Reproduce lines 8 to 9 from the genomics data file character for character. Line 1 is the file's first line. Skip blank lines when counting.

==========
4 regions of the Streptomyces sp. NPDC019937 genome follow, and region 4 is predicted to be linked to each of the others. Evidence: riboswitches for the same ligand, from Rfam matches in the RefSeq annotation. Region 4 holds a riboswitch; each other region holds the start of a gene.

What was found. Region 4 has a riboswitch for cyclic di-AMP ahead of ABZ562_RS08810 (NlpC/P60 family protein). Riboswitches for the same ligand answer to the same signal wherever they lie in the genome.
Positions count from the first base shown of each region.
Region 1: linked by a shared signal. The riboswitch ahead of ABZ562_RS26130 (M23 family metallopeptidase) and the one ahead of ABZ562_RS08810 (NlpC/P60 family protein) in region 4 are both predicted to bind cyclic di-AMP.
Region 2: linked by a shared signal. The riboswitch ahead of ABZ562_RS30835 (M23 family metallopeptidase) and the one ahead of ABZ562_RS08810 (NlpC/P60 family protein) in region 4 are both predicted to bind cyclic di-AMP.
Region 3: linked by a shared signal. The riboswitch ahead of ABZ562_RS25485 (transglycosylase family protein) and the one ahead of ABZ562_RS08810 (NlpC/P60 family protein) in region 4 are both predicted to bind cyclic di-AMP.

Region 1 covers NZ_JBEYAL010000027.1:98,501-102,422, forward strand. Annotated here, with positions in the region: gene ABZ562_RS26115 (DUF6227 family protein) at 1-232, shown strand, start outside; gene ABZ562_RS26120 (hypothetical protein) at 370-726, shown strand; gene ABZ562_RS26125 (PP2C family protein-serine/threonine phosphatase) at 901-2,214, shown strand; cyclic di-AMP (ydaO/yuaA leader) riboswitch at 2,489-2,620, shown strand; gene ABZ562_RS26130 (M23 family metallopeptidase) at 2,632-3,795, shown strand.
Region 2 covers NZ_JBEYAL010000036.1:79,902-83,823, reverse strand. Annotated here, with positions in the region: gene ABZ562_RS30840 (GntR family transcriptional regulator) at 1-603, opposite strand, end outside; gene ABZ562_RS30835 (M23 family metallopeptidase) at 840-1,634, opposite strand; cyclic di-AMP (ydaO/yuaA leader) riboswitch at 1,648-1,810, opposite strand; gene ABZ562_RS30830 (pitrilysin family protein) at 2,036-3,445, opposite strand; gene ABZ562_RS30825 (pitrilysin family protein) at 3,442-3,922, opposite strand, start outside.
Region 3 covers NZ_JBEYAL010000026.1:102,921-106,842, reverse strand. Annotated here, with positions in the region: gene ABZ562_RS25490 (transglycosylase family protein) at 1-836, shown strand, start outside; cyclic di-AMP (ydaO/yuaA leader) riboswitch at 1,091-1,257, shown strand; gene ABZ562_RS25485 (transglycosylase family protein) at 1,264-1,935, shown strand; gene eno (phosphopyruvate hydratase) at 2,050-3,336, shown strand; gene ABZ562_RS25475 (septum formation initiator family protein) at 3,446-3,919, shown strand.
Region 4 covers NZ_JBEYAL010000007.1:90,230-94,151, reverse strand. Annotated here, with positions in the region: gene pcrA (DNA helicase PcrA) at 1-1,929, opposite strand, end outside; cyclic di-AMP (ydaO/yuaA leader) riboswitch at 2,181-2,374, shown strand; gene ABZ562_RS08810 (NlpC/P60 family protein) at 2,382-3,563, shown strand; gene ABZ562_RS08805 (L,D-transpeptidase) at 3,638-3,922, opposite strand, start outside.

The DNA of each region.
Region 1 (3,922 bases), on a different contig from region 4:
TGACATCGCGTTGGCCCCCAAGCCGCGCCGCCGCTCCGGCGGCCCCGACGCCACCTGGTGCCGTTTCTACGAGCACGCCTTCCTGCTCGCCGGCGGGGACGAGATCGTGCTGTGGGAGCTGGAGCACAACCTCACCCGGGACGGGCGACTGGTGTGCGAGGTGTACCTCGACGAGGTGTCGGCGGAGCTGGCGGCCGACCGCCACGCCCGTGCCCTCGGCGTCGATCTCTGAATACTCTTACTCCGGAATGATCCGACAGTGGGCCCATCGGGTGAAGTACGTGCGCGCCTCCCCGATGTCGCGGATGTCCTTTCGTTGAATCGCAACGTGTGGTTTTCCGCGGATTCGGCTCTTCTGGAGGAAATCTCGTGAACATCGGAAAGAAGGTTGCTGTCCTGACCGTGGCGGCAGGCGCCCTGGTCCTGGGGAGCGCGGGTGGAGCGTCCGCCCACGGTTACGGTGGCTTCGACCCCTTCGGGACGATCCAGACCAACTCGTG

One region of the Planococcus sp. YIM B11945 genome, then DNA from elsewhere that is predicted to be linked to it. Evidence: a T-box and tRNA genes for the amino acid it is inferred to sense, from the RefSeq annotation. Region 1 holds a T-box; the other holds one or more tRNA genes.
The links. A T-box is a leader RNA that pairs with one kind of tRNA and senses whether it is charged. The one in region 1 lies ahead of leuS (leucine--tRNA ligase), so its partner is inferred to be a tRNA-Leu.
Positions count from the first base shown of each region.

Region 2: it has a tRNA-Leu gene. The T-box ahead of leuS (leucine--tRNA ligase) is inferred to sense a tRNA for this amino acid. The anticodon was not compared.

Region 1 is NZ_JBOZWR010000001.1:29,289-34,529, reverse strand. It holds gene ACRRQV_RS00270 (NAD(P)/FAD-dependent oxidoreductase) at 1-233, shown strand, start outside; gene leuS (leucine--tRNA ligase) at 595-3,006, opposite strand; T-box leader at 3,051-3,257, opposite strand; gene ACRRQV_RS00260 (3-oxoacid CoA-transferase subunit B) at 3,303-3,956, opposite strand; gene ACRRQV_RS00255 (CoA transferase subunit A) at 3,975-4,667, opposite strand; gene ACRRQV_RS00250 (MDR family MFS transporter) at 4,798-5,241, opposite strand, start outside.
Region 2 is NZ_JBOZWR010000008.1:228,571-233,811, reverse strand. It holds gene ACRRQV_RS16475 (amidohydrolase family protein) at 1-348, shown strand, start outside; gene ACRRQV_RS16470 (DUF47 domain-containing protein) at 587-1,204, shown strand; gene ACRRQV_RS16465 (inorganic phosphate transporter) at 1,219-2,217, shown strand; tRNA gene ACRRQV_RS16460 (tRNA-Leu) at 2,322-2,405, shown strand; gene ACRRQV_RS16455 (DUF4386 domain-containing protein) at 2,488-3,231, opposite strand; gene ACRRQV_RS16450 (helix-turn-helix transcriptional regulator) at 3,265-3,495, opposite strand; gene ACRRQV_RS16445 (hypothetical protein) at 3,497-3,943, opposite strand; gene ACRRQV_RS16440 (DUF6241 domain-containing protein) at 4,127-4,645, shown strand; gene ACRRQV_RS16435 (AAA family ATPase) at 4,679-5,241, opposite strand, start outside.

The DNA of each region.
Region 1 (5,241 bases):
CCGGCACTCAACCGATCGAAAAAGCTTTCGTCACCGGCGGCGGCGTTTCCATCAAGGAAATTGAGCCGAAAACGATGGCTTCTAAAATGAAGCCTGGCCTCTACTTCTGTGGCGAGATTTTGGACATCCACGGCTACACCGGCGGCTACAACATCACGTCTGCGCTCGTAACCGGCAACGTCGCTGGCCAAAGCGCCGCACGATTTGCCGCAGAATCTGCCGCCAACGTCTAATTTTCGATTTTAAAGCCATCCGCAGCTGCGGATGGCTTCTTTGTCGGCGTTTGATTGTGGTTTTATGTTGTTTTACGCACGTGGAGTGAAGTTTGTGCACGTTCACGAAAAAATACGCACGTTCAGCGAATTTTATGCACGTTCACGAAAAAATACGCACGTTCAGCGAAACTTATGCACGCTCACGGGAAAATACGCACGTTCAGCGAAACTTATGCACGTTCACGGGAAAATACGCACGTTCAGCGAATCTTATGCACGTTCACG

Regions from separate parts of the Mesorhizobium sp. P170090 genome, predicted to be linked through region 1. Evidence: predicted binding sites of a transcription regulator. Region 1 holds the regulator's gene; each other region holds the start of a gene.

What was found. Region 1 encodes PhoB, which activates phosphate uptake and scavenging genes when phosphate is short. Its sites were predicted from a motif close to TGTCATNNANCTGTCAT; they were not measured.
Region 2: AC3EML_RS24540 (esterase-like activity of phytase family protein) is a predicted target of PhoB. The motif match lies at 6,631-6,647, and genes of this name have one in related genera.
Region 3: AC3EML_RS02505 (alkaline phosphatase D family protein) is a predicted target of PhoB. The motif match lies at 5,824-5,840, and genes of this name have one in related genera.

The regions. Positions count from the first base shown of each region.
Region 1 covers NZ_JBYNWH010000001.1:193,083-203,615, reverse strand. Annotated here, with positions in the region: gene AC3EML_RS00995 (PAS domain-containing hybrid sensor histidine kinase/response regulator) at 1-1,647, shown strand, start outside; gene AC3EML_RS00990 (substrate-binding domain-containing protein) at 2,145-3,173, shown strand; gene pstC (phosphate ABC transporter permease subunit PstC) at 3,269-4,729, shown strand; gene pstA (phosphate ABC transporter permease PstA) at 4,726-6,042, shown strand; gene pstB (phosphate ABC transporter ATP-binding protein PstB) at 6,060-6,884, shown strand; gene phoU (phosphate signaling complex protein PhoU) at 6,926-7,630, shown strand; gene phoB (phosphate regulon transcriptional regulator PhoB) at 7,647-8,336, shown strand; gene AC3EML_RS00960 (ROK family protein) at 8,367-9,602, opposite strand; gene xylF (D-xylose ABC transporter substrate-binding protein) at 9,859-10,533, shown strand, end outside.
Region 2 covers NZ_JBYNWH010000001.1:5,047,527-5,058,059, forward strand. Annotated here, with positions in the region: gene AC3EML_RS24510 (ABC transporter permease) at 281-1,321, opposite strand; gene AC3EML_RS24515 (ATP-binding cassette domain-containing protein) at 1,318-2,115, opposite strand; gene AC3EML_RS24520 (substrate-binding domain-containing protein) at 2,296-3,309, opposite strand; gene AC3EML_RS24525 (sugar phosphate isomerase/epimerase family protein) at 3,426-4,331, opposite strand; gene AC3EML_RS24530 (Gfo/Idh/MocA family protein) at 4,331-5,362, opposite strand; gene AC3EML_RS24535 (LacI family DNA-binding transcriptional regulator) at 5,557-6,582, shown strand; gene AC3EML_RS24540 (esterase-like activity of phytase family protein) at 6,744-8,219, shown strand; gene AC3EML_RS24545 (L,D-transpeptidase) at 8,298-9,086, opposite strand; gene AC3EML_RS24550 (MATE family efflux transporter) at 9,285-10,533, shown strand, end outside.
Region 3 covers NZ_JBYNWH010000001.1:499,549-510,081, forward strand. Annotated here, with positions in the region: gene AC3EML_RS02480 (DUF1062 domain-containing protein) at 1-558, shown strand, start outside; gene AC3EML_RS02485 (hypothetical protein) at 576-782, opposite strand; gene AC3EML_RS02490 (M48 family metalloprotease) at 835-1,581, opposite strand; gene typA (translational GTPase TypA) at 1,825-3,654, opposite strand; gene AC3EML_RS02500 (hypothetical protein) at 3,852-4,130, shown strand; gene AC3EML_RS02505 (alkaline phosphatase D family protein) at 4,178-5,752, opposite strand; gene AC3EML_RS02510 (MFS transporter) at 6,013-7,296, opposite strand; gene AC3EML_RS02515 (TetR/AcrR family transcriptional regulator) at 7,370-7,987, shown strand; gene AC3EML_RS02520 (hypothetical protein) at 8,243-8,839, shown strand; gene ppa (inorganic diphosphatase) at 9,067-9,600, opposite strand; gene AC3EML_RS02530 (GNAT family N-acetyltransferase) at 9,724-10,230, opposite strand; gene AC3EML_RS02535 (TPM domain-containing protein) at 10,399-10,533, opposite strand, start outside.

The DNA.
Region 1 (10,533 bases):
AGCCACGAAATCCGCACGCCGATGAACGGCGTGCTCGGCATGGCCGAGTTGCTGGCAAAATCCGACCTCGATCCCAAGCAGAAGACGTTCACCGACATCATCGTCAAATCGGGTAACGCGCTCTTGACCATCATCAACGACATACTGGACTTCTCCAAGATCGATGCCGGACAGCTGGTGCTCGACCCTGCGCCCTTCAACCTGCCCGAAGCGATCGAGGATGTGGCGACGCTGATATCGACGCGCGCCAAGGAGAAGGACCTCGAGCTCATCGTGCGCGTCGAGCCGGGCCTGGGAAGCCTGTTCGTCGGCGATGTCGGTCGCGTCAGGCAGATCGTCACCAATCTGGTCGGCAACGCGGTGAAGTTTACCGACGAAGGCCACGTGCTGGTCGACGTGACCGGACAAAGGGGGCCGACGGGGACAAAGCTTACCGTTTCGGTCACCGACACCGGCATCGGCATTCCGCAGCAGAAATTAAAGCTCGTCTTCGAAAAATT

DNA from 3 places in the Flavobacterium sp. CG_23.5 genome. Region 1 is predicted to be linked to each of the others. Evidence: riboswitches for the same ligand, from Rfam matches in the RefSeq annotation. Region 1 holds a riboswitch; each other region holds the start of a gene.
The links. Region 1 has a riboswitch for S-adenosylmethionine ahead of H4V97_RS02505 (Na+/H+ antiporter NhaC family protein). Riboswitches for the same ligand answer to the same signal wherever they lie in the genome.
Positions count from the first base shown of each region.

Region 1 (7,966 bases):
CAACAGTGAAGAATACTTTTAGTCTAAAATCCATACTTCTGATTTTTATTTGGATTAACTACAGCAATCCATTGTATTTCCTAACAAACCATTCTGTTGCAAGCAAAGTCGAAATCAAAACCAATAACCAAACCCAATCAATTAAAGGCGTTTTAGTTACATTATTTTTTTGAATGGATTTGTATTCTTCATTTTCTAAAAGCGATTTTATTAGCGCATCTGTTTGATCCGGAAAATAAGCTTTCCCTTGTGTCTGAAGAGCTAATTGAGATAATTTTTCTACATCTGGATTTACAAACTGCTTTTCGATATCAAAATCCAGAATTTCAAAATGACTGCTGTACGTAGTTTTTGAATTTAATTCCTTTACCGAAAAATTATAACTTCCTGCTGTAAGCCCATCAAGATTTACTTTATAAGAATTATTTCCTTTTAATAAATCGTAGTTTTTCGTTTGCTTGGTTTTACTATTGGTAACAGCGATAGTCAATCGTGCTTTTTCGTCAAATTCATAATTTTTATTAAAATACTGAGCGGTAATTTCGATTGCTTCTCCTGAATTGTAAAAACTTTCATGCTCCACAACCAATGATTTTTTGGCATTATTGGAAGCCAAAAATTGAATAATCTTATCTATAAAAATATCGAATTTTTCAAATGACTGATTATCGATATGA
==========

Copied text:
Region 2 covers NZ_JBEYAL010000036.1:79,902-83,823, reverse strand. Annotated here, with positions in the region: gene ABZ562_RS30840 (GntR family transcriptional regulator) at 1-603, opposite strand, end outside; gene ABZ562_RS30835 (M23 family metallopeptidase) at 840-1,634, opposite strand; cyclic di-AMP (ydaO/yuaA leader) riboswitch at 1,648-1,810, opposite strand; gene ABZ562_RS30830 (pitrilysin family protein) at 2,036-3,445, opposite strand; gene ABZ562_RS30825 (pitrilysin family protein) at 3,442-3,922, opposite strand, start outside.
Region 3 covers NZ_JBEYAL010000026.1:102,921-106,842, reverse strand. Annotated here, with positions in the region: gene ABZ562_RS25490 (transglycosylase family protein) at 1-836, shown strand, start outside; cyclic di-AMP (ydaO/yuaA leader) riboswitch at 1,091-1,257, shown strand; gene ABZ562_RS25485 (transglycosylase family protein) at 1,264-1,935, shown strand; gene eno (phosphopyruvate hydratase) at 2,050-3,336, shown strand; gene ABZ562_RS25475 (septum formation initiator family protein) at 3,446-3,919, shown strand.